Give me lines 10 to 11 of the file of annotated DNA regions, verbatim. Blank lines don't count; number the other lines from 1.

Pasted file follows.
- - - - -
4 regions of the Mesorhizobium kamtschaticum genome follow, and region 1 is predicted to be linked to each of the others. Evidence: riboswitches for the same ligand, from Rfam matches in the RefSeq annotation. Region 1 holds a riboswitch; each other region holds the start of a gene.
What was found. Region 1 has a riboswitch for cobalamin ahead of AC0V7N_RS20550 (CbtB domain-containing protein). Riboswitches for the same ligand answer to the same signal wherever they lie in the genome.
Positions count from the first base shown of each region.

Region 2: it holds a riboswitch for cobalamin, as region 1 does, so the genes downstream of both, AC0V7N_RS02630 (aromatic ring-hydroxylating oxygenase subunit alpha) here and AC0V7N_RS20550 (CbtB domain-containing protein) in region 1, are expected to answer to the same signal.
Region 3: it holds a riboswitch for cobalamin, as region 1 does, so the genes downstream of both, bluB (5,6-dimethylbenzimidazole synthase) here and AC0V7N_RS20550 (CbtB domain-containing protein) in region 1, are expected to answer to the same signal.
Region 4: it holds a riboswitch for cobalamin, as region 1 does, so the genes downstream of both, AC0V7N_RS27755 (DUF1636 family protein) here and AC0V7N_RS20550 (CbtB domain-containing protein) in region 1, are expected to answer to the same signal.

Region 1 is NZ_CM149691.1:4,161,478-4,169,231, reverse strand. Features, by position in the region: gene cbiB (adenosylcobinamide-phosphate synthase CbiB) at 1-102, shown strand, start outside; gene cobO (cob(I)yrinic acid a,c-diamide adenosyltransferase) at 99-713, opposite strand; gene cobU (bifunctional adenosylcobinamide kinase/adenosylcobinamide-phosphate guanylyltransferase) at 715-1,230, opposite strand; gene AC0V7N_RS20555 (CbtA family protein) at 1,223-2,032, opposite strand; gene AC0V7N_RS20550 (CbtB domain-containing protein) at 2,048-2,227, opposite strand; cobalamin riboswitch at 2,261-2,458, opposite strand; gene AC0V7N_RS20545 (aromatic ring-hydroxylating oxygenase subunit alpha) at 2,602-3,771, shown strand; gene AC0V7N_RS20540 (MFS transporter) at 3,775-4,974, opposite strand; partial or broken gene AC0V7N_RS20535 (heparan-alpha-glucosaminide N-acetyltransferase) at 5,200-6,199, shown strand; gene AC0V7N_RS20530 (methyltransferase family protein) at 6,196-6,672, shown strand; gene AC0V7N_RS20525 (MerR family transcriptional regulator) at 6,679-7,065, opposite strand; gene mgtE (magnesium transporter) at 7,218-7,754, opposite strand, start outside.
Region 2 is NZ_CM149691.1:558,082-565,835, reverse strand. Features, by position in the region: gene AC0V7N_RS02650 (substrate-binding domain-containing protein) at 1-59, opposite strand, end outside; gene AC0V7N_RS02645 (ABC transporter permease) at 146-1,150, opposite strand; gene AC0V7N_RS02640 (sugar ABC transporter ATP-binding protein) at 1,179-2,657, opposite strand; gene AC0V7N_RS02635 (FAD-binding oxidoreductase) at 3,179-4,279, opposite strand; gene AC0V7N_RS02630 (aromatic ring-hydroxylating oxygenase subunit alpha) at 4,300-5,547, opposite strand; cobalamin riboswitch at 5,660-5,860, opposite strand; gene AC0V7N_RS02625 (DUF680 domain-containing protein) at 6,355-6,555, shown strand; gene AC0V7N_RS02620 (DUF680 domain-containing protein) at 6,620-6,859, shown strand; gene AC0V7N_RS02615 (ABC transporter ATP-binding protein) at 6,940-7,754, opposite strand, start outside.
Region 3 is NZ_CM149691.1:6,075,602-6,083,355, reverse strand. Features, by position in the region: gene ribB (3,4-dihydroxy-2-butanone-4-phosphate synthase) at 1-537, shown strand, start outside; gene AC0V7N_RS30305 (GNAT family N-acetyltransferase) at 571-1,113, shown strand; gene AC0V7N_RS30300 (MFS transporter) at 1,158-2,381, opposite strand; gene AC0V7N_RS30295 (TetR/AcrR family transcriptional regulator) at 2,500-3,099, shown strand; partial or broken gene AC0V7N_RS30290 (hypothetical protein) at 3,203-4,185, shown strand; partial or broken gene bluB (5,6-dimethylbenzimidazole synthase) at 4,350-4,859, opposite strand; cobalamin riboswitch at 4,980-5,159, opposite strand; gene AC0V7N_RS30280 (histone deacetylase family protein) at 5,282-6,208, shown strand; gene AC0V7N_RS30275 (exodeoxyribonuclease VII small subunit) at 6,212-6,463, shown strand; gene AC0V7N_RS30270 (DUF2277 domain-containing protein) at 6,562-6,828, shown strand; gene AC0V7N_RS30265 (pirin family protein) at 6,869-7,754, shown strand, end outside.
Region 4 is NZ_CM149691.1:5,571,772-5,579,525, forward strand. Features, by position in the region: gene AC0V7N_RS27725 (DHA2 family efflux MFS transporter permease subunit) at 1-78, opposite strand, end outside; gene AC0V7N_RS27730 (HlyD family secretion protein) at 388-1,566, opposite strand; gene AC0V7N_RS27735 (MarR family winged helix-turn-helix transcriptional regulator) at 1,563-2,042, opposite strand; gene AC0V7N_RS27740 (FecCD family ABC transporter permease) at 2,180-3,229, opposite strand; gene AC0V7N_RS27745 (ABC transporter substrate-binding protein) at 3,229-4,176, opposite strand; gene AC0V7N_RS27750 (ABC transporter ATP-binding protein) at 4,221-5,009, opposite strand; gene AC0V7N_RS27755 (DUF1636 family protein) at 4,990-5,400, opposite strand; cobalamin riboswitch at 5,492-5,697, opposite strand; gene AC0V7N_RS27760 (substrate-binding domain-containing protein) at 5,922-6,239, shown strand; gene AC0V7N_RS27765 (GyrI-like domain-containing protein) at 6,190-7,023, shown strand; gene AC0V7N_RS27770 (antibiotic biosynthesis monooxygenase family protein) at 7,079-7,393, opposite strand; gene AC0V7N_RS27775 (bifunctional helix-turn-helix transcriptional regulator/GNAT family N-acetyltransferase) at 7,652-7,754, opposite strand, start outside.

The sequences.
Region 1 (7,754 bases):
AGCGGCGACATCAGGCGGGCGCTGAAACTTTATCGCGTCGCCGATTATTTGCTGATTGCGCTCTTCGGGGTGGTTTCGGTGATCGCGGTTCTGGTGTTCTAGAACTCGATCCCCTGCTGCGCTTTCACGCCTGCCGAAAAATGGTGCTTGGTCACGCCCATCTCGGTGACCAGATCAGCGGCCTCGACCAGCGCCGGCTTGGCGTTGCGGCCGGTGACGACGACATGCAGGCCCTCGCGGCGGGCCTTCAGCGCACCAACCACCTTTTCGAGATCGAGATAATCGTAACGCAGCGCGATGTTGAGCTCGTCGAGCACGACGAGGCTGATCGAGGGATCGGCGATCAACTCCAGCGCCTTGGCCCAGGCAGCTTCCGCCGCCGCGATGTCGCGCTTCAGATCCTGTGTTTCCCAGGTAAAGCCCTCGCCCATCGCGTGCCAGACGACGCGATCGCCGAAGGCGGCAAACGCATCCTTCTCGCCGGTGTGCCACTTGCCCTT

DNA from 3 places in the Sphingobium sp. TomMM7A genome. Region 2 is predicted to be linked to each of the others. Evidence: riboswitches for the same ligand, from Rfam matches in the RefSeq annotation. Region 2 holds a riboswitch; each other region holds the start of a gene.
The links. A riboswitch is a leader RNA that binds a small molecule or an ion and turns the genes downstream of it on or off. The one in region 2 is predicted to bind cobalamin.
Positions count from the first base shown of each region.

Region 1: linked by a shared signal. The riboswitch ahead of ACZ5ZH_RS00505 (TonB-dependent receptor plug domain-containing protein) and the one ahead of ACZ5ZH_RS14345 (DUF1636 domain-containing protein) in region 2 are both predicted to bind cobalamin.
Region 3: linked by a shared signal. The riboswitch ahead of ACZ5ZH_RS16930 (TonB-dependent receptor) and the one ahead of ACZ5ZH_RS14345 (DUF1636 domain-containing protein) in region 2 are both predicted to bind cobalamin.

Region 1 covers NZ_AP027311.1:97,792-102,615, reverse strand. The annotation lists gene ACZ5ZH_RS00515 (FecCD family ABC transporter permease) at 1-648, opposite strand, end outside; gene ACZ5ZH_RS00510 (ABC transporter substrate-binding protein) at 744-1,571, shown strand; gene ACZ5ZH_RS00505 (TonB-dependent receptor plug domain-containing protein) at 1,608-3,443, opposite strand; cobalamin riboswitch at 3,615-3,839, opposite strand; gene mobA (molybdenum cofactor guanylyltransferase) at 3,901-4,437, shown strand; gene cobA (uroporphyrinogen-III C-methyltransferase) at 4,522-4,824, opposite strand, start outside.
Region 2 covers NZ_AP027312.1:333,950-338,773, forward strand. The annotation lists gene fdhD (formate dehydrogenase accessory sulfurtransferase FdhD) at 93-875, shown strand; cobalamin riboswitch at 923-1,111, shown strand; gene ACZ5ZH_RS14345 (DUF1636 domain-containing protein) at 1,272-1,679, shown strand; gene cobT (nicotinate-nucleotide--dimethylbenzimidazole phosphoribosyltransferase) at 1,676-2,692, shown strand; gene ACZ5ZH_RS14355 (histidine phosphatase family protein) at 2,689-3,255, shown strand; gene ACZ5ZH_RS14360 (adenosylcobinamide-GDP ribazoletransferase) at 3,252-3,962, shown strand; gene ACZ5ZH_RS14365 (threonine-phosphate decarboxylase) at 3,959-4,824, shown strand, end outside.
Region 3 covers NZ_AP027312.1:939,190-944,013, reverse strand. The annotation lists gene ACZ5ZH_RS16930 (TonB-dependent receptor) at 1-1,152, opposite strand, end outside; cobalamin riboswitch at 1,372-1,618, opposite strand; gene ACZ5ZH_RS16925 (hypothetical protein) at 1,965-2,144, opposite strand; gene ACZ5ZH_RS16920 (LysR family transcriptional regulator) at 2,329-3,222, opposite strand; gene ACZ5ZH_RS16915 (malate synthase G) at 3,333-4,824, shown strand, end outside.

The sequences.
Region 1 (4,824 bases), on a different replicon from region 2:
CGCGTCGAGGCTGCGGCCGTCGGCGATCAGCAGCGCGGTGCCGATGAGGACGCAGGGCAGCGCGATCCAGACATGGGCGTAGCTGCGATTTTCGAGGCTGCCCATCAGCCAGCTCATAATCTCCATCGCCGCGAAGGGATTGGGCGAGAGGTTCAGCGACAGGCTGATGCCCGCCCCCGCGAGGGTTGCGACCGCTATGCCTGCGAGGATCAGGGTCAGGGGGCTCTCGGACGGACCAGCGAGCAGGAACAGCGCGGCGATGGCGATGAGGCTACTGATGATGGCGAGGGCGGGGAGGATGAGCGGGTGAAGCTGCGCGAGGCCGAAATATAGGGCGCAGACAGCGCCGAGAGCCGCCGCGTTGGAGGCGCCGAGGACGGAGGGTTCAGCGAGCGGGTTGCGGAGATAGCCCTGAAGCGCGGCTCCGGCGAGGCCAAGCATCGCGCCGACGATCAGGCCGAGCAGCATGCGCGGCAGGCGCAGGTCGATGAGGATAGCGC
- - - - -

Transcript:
Region 4 is NZ_CM149691.1:5,571,772-5,579,525, forward strand. Features, by position in the region: gene AC0V7N_RS27725 (DHA2 family efflux MFS transporter permease subunit) at 1-78, opposite strand, end outside; gene AC0V7N_RS27730 (HlyD family secretion protein) at 388-1,566, opposite strand; gene AC0V7N_RS27735 (MarR family winged helix-turn-helix transcriptional regulator) at 1,563-2,042, opposite strand; gene AC0V7N_RS27740 (FecCD family ABC transporter permease) at 2,180-3,229, opposite strand; gene AC0V7N_RS27745 (ABC transporter substrate-binding protein) at 3,229-4,176, opposite strand; gene AC0V7N_RS27750 (ABC transporter ATP-binding protein) at 4,221-5,009, opposite strand; gene AC0V7N_RS27755 (DUF1636 family protein) at 4,990-5,400, opposite strand; cobalamin riboswitch at 5,492-5,697, opposite strand; gene AC0V7N_RS27760 (substrate-binding domain-containing protein) at 5,922-6,239, shown strand; gene AC0V7N_RS27765 (GyrI-like domain-containing protein) at 6,190-7,023, shown strand; gene AC0V7N_RS27770 (antibiotic biosynthesis monooxygenase family protein) at 7,079-7,393, opposite strand; gene AC0V7N_RS27775 (bifunctional helix-turn-helix transcriptional regulator/GNAT family N-acetyltransferase) at 7,652-7,754, opposite strand, start outside.

The sequences.